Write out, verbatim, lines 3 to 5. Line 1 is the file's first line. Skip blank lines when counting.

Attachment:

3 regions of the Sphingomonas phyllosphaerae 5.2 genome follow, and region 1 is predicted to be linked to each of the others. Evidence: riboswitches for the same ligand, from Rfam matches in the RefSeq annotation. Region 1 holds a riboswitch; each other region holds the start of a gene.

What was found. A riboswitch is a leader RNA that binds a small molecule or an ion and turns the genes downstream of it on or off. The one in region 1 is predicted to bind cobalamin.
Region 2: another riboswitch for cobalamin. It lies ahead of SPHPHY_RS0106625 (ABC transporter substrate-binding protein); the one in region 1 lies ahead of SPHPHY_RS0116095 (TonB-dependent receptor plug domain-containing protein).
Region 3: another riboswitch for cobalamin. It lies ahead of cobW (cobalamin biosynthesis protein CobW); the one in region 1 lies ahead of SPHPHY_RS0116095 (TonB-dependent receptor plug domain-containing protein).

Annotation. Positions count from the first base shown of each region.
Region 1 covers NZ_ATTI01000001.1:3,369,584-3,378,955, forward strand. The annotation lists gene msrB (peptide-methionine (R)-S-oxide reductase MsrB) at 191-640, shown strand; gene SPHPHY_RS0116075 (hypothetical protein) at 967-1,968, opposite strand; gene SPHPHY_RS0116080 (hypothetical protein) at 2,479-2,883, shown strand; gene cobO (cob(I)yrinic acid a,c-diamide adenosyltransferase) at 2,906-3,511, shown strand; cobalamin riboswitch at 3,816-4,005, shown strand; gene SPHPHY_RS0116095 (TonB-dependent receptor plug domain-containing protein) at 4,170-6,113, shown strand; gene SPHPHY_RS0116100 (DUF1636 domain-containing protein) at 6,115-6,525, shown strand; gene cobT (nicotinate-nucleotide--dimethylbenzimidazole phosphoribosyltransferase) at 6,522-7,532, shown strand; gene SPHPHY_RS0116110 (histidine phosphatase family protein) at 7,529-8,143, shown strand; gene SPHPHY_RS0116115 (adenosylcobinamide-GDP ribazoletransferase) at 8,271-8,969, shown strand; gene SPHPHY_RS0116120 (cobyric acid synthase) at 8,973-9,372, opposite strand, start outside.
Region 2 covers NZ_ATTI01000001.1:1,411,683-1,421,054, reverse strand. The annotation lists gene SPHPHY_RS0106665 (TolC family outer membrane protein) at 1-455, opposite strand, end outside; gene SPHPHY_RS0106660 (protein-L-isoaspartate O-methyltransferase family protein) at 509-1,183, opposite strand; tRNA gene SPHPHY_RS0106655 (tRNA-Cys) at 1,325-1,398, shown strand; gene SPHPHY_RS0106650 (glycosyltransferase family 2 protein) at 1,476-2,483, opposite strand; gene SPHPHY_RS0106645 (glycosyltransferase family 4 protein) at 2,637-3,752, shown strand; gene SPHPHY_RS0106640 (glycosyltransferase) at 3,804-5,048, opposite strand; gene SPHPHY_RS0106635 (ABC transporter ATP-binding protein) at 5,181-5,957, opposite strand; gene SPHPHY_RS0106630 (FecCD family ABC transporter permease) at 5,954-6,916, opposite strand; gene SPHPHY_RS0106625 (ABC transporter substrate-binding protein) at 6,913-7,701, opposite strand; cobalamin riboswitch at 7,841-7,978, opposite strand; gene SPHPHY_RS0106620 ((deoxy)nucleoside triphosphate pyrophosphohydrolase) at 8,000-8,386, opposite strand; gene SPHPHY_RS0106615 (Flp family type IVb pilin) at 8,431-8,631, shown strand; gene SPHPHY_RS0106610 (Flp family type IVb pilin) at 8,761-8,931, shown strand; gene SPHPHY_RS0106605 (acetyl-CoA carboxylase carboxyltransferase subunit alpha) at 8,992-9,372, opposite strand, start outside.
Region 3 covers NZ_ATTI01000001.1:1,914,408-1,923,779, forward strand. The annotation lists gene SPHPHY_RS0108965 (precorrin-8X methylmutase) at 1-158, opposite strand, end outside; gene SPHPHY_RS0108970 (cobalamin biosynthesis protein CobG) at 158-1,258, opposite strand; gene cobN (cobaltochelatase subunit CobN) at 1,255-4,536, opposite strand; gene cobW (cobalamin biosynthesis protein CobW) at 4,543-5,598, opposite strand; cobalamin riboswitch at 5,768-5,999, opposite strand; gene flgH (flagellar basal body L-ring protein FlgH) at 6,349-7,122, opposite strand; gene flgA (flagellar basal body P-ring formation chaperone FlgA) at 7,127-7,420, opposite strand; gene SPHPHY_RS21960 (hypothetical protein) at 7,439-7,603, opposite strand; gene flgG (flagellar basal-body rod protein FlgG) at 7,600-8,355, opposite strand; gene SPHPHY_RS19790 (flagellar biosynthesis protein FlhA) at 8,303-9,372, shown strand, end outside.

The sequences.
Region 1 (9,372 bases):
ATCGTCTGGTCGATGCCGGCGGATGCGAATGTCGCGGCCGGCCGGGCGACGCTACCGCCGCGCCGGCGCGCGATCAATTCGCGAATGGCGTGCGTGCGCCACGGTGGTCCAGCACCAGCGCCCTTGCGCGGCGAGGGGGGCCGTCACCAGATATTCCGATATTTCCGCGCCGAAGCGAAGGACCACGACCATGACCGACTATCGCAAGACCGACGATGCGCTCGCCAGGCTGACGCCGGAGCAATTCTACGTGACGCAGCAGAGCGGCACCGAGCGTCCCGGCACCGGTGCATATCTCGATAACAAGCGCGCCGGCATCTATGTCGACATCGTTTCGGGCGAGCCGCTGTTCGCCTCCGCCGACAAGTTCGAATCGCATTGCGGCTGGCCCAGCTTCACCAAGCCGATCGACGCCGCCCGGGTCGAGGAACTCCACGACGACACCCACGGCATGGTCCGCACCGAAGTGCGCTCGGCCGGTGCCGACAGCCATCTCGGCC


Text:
Region 2: another riboswitch for cobalamin. It lies ahead of SPHPHY_RS0106625 (ABC transporter substrate-binding protein); the one in region 1 lies ahead of SPHPHY_RS0116095 (TonB-dependent receptor plug domain-containing protein).
Region 3: another riboswitch for cobalamin. It lies ahead of cobW (cobalamin biosynthesis protein CobW); the one in region 1 lies ahead of SPHPHY_RS0116095 (TonB-dependent receptor plug domain-containing protein).

Annotation. Positions count from the first base shown of each region.